Parent of a Special Needs Child

Louise StoreyMy first child Jack, came to this world against the odds, IVF baby and then born at 24 weeks. Yes and here he is strong and well.

I say well not in the lightest way. When Jack was diagnosed with autism and sensory processing disorder at age 2 and a half, I was thrown into a new world of language and thinking as well as judgment and well meaning.

I have to admit I didn't really know what autism meant and certainly had no idea what sensory processing disorder meant. So I did what I had always done, I researched the web and talked to as many medical professionals and parents / families who also had special needs children as I could. I got myself signed up to parent support blogs (which I now see don't support but fuel the problems)

At that time it was the best thing I could do.

I loved Jack with all my heart and I truly did the best I could for him, but I was flapping around in the unknown with conflicting ideas, suggestions, fixes, feeling very depressed and isolated. In the meantime as he was getting older and started pre-school, he was also wandering around in a strange world. I was so occupied with finding fixes, thinking how unfair life was for him and us, how resentful and guilty I felt, all these years I wanted a child and now I was so unhappy and depressed in this chaotic world of tantrums, screaming, shouting, isolation from other 'normal' families. My relationship with my family and husband was so tense, I was trying to control every second of someones interaction with him.

I would have weeks of depression, a blur of days, totally unconnected to the world, self loathing, drinking, blaming. Anyone who knows me, won't recognise this last sentence as being me. I was so good at putting on a face of coping, happiness and understanding. Underneath I was lost!

My little boy who was already trying to make sense of this strange world, looked so confused when I'd snap at him for not doing something that seemed so obvious to me to do. How lost and untrustful he must have felt... and no wonder, because his feelings were driven by anxious thinking. Thats what he had learned from me. How to be anxious. His challenging behaviour therefore emerged from anxious feelings. He was doing the best he could too in the circumstances.

I had expectations and plans for him, so far removed from what he could understand or comprehend, and of course when I didn't think he would meet them I was distraught and thought how on earth is he going to cope in this world when I'm not here...this terrified me. So that was then.... and I am now smiling as I read this last part.

My little boy is now 7 at a mainstream school with some teacher support.

Every year he has surpassed everyones expectations. Yes he may have to go to a different school with special needs provision at some point, and that will be fine, I'm no longer fighting what I think he should have, when and how. I absolutely know I'll know when the right time comes.

The day came when I realised that he was perfect and he was fine and he would always be fine. He doesn't need fixing.

Just knowing this now has made all the difference to our lives. I can slow down to his pace and really watch him and see whats going on in his world, I was shocked at how little I really understood his needs. When he is in a anxious mood and having challenging behaviour, I know its time to drop what I'm doing and to slow down and see where he is, give him the mental space to calm down and see for himself that there is no need to be anxious. I can't tell him the phone won't hurt him or the dryer noise won't hurt him or that dog in the park won't hurt him, believe me we've tried. He has to eventually know that for himself and with my help he might just one day trust that the phone is actually ok.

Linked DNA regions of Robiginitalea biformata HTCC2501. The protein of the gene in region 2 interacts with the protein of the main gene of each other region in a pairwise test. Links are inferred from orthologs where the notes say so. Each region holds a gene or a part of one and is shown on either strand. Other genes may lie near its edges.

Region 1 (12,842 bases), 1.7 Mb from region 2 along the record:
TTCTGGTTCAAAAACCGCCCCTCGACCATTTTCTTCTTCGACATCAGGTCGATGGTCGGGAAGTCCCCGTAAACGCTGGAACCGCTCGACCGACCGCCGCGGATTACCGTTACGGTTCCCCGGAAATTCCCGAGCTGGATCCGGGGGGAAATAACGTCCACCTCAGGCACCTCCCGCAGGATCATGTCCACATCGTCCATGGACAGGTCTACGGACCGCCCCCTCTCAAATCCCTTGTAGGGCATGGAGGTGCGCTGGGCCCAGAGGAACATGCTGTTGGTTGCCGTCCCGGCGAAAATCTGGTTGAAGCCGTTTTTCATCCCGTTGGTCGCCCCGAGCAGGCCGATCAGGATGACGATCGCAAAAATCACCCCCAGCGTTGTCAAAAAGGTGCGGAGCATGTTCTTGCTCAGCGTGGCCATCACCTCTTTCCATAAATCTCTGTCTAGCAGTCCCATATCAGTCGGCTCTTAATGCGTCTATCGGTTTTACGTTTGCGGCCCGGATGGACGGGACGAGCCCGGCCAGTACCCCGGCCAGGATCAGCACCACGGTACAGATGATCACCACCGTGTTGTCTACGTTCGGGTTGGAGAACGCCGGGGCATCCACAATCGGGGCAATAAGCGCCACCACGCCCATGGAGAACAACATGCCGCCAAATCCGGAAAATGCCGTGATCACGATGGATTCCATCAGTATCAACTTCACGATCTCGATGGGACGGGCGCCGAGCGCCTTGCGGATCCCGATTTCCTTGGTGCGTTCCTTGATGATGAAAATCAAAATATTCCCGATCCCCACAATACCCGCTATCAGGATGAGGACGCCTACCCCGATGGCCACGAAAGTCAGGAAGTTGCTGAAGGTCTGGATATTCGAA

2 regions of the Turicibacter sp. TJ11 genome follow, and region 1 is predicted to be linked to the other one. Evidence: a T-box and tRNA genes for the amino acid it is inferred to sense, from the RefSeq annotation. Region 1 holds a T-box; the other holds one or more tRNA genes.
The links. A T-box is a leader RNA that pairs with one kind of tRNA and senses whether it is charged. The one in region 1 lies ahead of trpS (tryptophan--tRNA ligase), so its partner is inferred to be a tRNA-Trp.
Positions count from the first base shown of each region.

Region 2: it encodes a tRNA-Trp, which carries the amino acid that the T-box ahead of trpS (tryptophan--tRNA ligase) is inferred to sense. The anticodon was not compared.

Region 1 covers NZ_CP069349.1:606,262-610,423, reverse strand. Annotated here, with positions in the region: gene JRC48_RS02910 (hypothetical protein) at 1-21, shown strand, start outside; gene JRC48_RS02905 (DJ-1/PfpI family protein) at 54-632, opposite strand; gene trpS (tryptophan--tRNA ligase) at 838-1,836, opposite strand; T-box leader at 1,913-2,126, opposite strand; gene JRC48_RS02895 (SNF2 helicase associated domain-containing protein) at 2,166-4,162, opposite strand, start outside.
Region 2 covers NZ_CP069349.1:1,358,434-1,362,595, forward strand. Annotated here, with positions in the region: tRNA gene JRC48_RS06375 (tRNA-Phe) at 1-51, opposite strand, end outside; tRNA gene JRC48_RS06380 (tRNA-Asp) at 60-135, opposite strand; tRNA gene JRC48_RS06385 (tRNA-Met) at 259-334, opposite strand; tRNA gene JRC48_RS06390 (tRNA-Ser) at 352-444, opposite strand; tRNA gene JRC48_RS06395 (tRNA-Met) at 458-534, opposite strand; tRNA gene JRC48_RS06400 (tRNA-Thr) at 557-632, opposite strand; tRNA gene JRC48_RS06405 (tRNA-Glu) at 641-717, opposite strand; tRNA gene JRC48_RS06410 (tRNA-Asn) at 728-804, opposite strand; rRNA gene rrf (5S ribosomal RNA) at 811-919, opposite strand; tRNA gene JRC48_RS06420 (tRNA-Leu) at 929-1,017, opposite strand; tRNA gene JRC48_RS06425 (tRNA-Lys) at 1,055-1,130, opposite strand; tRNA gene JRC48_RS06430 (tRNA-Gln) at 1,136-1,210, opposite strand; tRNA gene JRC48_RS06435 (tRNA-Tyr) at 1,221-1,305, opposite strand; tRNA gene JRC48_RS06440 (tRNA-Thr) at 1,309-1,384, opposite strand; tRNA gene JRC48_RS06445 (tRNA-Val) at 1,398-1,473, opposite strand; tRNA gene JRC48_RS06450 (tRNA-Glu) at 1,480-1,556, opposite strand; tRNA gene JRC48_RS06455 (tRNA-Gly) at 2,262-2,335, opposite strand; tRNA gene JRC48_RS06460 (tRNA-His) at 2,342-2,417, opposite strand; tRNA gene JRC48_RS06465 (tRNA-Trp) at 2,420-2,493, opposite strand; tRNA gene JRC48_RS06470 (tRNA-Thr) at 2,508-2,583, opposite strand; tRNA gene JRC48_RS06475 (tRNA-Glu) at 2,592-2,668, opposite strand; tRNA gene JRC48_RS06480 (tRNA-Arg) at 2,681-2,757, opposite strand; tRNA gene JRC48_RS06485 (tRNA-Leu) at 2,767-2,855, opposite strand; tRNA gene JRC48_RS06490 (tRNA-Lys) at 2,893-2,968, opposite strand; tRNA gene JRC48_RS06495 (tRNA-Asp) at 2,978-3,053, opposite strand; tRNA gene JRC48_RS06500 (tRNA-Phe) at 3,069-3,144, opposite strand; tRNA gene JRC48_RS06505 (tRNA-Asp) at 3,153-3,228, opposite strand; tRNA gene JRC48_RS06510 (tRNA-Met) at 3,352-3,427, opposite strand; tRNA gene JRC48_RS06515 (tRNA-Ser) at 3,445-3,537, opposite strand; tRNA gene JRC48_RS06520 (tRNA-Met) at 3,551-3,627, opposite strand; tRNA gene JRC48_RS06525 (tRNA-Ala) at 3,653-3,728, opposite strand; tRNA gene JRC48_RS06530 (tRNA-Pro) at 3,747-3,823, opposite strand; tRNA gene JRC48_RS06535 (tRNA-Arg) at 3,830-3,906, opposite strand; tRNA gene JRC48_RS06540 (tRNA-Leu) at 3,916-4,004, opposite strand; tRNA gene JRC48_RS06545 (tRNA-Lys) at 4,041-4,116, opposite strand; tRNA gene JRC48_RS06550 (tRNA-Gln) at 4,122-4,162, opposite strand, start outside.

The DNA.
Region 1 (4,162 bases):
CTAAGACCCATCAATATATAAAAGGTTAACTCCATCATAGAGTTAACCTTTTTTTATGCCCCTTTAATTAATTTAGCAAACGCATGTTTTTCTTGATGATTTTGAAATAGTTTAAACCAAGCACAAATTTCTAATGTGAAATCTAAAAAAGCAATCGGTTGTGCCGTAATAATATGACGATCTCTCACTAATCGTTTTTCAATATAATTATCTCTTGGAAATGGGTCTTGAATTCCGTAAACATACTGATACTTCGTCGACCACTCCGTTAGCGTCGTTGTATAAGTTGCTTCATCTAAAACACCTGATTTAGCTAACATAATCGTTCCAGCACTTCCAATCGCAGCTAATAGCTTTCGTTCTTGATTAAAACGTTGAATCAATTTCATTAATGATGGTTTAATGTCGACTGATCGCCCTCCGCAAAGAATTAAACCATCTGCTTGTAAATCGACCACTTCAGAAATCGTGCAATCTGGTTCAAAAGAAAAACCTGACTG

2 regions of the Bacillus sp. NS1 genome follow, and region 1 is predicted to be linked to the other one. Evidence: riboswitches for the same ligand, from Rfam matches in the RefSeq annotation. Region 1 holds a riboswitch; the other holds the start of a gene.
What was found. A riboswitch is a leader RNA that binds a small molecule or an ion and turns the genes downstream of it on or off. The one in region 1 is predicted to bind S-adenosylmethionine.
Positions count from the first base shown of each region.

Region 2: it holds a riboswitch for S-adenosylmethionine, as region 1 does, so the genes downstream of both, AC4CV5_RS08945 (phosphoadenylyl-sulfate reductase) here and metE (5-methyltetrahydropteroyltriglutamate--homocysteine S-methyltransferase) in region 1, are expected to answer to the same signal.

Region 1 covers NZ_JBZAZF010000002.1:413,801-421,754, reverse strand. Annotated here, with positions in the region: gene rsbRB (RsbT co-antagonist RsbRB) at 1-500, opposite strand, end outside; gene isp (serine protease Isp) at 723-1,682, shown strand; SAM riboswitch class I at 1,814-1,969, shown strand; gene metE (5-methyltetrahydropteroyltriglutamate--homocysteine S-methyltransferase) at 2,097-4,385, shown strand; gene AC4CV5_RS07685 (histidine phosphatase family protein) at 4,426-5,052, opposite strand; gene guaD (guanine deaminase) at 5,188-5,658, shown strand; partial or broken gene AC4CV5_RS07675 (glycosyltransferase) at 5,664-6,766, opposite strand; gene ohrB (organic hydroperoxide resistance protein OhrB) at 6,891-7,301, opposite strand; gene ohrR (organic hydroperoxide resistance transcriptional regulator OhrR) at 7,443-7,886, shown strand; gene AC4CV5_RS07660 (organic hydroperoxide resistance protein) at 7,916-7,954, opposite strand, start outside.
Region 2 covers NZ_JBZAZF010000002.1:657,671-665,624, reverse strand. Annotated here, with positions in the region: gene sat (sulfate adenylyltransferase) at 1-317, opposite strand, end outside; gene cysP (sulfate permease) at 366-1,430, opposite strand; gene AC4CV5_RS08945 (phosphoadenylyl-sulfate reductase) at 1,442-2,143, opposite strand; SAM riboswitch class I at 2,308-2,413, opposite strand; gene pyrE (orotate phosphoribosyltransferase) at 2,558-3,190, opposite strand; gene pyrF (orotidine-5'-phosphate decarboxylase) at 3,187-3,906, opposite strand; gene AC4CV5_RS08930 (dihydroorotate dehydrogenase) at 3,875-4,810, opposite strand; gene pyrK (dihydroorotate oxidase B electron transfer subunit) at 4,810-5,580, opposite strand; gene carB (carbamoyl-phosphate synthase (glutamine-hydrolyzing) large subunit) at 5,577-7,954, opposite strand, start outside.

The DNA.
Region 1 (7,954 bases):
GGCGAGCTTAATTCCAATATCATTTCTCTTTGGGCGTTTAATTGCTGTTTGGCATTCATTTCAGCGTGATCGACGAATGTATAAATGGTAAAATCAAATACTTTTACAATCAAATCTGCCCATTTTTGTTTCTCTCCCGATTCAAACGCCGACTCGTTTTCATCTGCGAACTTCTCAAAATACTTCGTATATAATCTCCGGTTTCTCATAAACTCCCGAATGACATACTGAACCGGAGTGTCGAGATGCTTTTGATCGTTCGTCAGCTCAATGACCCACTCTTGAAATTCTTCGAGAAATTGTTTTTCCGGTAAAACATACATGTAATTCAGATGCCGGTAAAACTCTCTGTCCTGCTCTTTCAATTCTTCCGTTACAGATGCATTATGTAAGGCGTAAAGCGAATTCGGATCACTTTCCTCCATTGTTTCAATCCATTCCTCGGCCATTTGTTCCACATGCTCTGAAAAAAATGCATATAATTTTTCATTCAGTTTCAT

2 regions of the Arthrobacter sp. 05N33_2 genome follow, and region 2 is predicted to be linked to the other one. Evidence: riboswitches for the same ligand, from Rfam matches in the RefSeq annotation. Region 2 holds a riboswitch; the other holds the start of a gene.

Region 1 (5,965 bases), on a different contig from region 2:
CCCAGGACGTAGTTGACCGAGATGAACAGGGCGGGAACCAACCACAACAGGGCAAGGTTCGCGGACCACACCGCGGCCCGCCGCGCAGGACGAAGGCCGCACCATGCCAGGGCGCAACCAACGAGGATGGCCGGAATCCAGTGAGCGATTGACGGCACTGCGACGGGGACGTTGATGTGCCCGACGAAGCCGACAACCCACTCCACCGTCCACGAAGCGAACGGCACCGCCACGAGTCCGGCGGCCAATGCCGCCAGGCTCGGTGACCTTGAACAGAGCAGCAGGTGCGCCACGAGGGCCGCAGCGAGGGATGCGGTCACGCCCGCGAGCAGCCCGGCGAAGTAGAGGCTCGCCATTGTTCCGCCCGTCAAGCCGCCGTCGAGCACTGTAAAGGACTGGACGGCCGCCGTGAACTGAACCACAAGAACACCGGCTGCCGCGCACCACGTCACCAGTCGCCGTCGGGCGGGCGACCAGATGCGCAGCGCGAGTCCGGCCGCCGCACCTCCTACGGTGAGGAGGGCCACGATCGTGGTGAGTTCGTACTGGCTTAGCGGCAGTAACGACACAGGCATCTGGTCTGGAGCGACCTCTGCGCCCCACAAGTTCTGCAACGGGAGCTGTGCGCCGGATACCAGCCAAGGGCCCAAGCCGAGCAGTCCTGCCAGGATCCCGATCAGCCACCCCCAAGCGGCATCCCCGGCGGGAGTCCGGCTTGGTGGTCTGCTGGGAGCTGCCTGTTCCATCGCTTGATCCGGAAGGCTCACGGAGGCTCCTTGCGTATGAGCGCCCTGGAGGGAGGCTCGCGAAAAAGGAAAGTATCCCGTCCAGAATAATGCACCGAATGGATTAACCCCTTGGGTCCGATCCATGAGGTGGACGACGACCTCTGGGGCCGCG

Now I'm not dragging him from pillar to post on my timeline or on anyone else's timeline... well maybe school...ah and that reminds me...

I remember the mornings of sheer panic and stress in the house, trying to get everyone in the car with hair done, school shoes on, bags packed, etc... once again I was teaching them stress and boy was I an expert at that... and no life is never perfect and we still have some mornings like that, but they are the exception now...

We have just had the most precious Summer together as a family at home and on holiday. No major tantrums or meltdowns, in fact we were so amazed at how him and his sister played so well together and bonded like we'd never seen before. The calmness in the house and our everyday lives had settled so much they were able to be calm with each other.

Don't get me wrong, there are always times of brother and sister fighting in various forms, but what I see now is a life lesson of finding their way through each others emotions in that moment and that these emotions and moods change... rather than wanting to stop the commotion, because I am tired and want quiet.

My daughter and I have a beautiful book we talk about together (What is a Thought – Jack Pransky) and when I'm in a grumpy mood she knows I'm on a cloudy route and if she's on a sunny route she will ask me if I want to join her on the sunny route... she knows my moods have nothing to do with her behaviour... and it jolts me into being more present...

I want to share my story, this is something everyone has access to. I'd like to help parents stay together and have a loving relationship with their partners and be able to fully enjoy, love, see their children growing up and be part of their education but in a more gentle and understanding trusting way that will last forever.

Louise Storey

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  • published this page in Blog 2016-09-07 23:24:41 -0400